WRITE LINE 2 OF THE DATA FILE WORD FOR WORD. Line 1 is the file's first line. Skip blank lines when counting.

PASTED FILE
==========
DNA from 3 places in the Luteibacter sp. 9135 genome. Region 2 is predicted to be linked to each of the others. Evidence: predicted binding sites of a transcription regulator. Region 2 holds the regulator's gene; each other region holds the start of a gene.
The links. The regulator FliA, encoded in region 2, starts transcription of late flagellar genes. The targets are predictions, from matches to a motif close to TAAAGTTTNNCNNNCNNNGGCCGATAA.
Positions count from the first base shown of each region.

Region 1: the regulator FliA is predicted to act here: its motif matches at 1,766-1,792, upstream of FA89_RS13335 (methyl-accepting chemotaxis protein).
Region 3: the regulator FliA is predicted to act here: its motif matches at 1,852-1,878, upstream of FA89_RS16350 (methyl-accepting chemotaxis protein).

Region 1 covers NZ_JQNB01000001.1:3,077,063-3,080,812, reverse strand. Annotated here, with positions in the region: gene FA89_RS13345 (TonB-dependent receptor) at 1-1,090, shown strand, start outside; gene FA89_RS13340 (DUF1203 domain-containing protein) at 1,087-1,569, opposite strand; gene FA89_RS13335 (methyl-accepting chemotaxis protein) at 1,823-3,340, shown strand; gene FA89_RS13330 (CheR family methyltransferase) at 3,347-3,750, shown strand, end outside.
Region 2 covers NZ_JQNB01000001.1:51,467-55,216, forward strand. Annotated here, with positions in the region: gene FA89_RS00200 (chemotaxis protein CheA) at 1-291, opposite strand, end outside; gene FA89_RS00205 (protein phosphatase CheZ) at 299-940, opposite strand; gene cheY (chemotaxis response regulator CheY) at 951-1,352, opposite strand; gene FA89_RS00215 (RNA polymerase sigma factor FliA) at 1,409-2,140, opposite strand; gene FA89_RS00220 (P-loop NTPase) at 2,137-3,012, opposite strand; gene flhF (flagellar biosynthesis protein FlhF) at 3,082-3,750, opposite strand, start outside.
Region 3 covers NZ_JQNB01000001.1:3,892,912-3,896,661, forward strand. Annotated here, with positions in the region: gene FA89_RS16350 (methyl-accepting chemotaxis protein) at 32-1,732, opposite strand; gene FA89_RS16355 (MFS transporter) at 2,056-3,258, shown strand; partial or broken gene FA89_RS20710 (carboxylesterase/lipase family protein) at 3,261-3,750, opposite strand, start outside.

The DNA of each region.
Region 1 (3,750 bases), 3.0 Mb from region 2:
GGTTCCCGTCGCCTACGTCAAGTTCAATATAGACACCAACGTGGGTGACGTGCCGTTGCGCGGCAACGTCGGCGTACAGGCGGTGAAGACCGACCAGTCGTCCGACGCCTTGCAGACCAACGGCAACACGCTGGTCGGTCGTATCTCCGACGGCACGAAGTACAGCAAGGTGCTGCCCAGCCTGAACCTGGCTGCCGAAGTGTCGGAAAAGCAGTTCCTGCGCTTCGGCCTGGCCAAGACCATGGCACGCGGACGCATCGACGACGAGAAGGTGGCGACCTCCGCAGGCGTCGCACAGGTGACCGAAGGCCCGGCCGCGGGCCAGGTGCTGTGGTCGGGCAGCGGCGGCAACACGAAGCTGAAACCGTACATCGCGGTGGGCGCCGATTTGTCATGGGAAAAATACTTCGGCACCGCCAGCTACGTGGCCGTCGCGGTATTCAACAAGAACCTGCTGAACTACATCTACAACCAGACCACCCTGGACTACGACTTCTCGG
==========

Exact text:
The links. The regulator FliA, encoded in region 2, starts transcription of late flagellar genes. The targets are predictions, from matches to a motif close to TAAAGTTTNNCNNNCNNNGGCCGATAA.